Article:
For 20 minutes, Matthews' dream was reality
Tuesday, June 4, 2013
PURCHASE, N.Y. – Sometimes a potential storyline is simply too perfect, too flawless to actually come to life. Such was the case with Brandon Matthews.
Matthews, who just completed his freshman season at Temple University in Philadelphia where he was named the Atlantic 10 Conference's Rookie of the Year, caught fire nearing the turn of his second round at the Century Country Club. The 18-year-old went birdie-birdie-eagle-par-birdie on holes six through 10 to surge up the leaderboard.
On the ninth hole, his final of the day, he blocked a 3-iron off the tee into the right rough on the 416-yard par 4. With 180 yards to the middle of the green and 190 to the hole, Matthews choked down on a 7-iron which he typically hits 195 yards.
"It flew," he said from behind the scorer's tent. "It came out like a knuckleball and squirted low."
The ball came to rest against the base of a massive oak tree behind the green, forcing Matthews to take a drop and incur a penalty stroke.
Mathews, from Dupont, Pa., sensed that he was close to qualifying for a U.S. Open that would be played in his home state, at historic Merion Golf Club in Ardmore, but hadn't wanted to think about where he stood until that moment.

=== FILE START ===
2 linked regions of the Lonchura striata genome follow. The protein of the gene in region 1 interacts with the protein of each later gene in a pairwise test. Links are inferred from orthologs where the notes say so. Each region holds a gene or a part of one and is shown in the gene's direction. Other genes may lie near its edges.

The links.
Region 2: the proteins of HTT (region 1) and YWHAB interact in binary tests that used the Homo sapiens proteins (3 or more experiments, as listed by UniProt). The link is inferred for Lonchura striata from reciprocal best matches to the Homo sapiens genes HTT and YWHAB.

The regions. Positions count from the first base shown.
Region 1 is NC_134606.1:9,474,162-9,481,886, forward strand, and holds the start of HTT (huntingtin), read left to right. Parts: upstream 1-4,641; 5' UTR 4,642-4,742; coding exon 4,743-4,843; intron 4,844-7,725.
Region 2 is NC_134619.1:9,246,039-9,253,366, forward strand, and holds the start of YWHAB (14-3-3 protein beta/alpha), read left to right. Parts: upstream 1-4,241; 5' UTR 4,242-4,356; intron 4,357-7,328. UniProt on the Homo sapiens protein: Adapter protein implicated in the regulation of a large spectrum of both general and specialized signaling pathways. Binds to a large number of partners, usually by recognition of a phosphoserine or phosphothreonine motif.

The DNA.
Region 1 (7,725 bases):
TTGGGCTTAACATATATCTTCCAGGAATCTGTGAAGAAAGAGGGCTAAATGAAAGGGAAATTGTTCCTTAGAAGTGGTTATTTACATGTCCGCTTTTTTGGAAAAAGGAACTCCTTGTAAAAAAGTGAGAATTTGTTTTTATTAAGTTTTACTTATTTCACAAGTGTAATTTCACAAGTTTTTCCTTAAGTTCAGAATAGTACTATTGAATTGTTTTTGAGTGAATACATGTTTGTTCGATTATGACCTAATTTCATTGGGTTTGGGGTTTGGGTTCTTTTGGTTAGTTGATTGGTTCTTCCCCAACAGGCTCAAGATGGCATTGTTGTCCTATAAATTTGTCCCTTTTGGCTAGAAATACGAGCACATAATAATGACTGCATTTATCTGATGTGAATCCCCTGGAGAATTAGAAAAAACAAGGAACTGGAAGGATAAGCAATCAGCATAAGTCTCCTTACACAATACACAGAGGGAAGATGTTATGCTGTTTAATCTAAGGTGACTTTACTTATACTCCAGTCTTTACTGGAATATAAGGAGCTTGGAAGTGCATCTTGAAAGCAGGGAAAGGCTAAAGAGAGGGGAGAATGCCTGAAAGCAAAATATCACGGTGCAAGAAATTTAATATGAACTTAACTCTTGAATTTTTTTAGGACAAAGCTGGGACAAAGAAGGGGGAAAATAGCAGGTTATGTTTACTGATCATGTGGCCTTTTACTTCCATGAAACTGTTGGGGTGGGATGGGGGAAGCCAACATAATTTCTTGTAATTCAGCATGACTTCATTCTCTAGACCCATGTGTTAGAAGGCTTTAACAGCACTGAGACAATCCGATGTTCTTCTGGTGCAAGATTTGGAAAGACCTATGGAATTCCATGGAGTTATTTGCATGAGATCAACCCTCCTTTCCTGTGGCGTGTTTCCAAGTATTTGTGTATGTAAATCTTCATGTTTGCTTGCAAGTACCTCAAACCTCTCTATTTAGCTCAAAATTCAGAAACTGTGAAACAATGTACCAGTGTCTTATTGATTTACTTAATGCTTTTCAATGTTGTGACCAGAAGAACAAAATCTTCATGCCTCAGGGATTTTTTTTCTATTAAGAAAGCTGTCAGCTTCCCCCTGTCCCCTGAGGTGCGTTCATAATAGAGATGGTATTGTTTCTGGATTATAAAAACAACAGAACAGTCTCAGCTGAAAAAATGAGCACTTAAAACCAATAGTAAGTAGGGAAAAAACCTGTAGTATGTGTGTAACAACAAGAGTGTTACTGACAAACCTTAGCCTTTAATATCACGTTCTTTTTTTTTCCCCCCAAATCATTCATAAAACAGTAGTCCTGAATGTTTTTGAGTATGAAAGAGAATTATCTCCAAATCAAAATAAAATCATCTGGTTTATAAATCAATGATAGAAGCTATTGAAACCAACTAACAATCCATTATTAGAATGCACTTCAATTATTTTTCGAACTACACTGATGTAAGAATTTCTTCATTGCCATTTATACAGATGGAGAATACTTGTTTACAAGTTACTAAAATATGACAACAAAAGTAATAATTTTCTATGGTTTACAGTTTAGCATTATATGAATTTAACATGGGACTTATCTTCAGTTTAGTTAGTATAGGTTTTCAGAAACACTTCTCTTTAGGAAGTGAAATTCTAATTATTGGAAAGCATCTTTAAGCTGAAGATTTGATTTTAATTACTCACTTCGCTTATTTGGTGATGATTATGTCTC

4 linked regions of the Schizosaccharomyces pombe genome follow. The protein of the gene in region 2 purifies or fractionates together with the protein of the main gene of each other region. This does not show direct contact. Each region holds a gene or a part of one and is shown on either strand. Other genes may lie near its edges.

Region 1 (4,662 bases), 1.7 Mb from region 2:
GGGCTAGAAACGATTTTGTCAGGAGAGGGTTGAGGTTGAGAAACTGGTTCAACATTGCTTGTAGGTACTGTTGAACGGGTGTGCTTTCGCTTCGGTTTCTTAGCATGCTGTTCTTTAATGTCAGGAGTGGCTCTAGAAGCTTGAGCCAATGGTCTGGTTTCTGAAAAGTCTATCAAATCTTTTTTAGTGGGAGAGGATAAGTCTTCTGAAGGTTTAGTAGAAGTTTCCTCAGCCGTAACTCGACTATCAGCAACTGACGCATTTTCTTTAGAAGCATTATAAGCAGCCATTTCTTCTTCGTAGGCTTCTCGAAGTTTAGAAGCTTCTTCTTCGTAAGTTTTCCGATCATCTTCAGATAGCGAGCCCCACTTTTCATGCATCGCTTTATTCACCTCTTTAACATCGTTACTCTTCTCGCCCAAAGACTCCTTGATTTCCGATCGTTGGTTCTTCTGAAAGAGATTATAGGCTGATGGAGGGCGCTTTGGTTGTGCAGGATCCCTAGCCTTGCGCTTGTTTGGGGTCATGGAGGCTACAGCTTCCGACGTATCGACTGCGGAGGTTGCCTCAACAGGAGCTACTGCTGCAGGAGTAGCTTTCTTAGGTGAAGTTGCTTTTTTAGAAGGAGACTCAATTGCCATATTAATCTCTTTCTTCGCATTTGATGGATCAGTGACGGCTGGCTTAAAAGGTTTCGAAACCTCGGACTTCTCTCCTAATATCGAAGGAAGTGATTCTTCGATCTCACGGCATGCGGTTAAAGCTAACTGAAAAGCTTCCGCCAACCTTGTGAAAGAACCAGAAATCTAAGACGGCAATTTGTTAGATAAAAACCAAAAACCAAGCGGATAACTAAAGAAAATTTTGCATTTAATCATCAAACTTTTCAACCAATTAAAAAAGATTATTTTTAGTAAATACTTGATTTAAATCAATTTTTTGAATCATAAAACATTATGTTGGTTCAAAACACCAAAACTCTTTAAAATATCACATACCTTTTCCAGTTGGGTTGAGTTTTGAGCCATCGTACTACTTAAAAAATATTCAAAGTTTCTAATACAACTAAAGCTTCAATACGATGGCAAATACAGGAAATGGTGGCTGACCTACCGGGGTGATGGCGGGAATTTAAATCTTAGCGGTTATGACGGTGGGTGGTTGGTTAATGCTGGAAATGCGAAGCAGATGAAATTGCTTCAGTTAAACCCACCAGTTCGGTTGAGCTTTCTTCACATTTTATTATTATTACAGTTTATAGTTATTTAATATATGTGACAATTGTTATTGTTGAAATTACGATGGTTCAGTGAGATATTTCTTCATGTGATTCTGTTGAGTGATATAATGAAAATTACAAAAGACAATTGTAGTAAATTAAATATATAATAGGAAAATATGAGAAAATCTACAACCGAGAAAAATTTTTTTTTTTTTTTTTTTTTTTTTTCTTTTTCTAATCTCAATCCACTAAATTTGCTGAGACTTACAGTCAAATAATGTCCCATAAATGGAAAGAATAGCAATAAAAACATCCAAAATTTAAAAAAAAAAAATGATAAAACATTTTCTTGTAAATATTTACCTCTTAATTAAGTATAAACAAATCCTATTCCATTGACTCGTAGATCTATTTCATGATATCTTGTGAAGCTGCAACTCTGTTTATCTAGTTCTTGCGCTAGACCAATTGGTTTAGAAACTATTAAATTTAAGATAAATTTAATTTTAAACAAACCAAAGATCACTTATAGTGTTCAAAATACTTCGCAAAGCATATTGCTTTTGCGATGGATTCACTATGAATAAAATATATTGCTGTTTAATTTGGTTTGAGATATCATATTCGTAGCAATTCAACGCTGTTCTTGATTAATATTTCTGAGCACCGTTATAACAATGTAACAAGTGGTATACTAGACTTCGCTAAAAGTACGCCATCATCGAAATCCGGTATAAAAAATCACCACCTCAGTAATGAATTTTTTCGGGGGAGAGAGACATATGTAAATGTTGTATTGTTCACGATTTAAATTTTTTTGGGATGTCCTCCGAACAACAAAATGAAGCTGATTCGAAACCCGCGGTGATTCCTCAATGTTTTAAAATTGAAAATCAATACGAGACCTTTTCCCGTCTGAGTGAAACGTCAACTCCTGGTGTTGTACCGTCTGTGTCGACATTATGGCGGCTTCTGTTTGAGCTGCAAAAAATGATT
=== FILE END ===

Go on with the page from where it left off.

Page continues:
"I had to ask," he said, and consulted his father about where he stood in relation to the rest of the field.
"My father actually gave me the wrong information," he said, laughing. "He told me that I was tied for fourth, but then the MGA official came over and said, 'You're in fourth alone.' "
Knowing that, Matthews reached for his 58-degree wedge and pitched from rough that had the consistency of creamed spinach.
"I landed it 2 feet onto the green," he said, exactly where he intended, "and the ball trickled down and into the hole."
Matthews exploded with emotion after holing out to save par, hugged his caddie, then, tearfully, embraced his dad.
"Honestly, I thought that had me in the Open," he said.
After signing his card and finishing at 2 under, shedding more tears with his father and trying to calm his nerves on the practice green in anticipation of a possible playoff, Matthews was by the side of the ninth green when Gavin Hall drained his fourth straight birdie putt. With Geoffrey Sisk and Jesse Smith already done at 4 under and Jim Herman having already finished at 3 under, Matthews went from ecstasy to agony in 20 minutes.
"What more can you ask for," Matthews said afterward. "Gavin Hall birdied the last four. He played those holes great."
Matthews is the first alternate from the Met Section into this year's U.S. Open, but many in his shoes would have asked for the storyline befitting a Walt Disney movie to come true.
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